Yes, I am the inventor of the sideways “smiley face” (sometimes called an “emoticon”) that is commonly used in E-mail, chat, and newsgroup posts. Or at least I’m one of the inventors. By the early 1980’s, the Computer Science community at Carnegie Mellon was making heavy use of online bulletin boards or “bboards”. These were a precursor of today’s newsgroups, and they were an important social mechanism in the department – a place where faculty, staff, and students could discuss the weighty matters of the day on an equal footing. Many of the posts were serious: talk announcements, requests for information, and things like “I’ve just found a ring in the fifth-floor men’s room. Who does it belong to?” Other posts discussed topics of general interest, ranging from politics to abortion to campus parking to keyboard layout (in increasing order of passion). Even in those days, extended “flame wars” were common.
Given the nature of the community, a good many of the posts were humorous (or attempted humor). The problem was that if someone made a sarcastic remark, a few readers would fail to get the joke, and each of them would post a lengthy diatribe in response. That would stir up more people with more responses, and soon the original thread of the discussion was buried. In at least one case, a humorous remark was interpreted by someone as a serious safety warning.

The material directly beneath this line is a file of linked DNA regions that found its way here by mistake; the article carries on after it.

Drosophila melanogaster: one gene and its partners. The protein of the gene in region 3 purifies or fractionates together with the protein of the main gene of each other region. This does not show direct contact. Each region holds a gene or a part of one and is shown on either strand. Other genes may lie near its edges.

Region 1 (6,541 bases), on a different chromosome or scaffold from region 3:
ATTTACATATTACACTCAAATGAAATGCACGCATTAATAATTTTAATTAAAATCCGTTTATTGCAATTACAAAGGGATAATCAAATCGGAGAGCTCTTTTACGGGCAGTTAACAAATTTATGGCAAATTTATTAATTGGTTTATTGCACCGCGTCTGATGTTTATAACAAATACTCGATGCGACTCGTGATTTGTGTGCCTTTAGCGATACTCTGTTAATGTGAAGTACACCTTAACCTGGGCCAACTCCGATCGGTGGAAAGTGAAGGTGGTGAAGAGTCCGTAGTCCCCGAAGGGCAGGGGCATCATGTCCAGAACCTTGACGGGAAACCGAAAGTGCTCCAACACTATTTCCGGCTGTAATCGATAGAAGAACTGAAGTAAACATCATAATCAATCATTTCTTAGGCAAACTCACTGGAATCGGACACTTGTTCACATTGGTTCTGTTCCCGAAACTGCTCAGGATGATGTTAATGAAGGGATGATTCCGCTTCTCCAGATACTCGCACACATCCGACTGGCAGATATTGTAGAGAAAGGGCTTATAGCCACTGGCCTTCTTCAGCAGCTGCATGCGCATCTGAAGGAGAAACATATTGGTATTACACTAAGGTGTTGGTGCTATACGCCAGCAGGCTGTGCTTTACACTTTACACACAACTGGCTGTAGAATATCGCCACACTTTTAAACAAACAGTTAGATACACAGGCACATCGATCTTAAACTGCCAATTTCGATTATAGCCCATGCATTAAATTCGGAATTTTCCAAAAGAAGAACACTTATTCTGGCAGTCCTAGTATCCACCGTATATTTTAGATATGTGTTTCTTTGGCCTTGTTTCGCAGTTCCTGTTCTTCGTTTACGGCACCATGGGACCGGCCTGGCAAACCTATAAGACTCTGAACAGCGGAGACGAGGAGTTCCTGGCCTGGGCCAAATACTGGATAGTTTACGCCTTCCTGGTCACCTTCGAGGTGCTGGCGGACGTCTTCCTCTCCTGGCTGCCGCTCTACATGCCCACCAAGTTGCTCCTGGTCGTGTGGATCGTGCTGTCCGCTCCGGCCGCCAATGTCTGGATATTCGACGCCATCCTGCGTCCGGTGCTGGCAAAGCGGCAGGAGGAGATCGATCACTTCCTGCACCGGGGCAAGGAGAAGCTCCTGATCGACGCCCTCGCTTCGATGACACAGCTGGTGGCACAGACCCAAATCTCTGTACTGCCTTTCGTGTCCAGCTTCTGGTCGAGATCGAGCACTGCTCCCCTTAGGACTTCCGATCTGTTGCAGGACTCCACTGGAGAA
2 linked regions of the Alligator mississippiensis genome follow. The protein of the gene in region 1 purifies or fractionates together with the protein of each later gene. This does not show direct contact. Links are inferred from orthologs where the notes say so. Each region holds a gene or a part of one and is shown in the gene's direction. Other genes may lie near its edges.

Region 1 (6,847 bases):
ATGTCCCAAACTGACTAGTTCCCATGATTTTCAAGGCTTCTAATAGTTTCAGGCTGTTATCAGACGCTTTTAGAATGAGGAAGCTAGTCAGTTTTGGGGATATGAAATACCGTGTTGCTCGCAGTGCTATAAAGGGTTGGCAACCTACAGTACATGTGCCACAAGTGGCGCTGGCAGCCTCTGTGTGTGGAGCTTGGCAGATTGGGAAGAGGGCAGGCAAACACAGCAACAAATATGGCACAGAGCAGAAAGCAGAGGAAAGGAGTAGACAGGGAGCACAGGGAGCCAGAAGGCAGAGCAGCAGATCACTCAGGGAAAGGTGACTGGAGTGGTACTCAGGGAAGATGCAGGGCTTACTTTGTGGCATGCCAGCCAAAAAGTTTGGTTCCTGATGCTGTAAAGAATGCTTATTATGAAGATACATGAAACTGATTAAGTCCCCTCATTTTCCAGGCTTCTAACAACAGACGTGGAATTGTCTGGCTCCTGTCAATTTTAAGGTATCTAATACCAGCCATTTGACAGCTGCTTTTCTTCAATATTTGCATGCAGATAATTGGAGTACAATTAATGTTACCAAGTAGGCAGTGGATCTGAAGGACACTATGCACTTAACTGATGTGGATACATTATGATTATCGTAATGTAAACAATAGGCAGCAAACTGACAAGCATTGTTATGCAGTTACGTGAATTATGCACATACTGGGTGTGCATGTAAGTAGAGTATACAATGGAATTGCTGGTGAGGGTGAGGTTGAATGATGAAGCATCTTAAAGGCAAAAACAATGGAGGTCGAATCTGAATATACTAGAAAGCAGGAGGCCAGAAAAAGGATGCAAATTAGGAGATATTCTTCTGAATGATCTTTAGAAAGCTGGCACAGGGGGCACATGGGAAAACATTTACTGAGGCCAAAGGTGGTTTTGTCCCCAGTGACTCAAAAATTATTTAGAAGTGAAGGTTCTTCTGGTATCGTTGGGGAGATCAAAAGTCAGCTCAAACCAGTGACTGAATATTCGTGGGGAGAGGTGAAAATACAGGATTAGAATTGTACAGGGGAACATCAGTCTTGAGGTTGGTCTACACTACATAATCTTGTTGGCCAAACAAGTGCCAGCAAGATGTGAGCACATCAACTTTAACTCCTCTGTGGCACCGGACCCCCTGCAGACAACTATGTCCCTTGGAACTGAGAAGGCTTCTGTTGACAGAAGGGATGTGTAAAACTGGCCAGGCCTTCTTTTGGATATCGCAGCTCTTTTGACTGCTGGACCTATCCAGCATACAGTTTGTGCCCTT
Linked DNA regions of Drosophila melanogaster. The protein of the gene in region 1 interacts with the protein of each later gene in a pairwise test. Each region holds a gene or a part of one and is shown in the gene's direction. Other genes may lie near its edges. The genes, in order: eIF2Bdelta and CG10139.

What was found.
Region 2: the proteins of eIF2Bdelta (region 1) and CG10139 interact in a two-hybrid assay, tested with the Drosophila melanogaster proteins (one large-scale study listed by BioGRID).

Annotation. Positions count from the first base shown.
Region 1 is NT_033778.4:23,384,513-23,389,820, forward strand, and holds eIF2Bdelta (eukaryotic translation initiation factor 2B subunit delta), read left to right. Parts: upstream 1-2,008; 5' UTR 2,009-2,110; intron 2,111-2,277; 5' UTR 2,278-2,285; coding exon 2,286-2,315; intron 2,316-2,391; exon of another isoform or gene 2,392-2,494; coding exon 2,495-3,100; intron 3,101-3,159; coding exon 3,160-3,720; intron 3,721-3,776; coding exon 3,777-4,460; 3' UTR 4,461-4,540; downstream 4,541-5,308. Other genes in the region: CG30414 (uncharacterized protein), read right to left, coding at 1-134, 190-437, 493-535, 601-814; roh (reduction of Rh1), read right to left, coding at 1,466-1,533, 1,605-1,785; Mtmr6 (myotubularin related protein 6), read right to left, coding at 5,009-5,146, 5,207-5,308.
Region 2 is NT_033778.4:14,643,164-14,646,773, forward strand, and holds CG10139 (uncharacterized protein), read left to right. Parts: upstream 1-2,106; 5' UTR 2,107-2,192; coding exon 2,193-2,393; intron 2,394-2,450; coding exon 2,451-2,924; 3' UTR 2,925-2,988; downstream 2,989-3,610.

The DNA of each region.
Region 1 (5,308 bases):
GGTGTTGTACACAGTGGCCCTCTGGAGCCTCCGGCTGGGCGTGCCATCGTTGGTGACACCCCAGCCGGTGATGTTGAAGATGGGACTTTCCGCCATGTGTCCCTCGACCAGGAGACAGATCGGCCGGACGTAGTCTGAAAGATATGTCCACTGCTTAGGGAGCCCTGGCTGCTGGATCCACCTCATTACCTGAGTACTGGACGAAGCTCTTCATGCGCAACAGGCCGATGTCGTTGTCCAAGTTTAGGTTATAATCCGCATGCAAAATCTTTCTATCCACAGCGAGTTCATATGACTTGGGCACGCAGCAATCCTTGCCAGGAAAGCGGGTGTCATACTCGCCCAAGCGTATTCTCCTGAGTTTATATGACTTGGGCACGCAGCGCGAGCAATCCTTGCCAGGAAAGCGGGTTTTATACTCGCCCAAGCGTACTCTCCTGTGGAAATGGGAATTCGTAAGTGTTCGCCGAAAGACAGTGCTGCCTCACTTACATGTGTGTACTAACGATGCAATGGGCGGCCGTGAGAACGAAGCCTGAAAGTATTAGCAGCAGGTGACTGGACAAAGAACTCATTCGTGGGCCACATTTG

This problem caused some of us to suggest (only half seriously) that maybe it would be a good idea to explicitly mark posts that were not to be taken seriously. After all, when using text-based online communication, we lack the body language or tone-of-voice cues that convey this information when we talk in person or on the phone. Various “joke markers” were suggested, and in the midst of that discussion it occurred to me that the character sequence :-) would be an elegant solution – one that could be handled by the ASCII-based computer terminals of the day. So I suggested that. In the same post, I also suggested the use of :-( to indicate that a message was meant to be taken seriously, though that symbol quickly evolved into a marker for displeasure, frustration, or anger.
Within a few months, we started seeing the lists with dozens of “smilies”: open-mouthed surprise, person wearing glasses, Abraham Lincoln, Santa Claus, the pope, and so on. Producing such clever compilations has become a serious hobby for some people. But only my two original smilies, plus the “winky” ;-) and the “noseless” variants seem to be in common use for actual communication. It’s interesting to note that Microsoft and AOL now intercept these character strings and turn them into little pictures. Personally, I think this destroys the whimsical element of the original.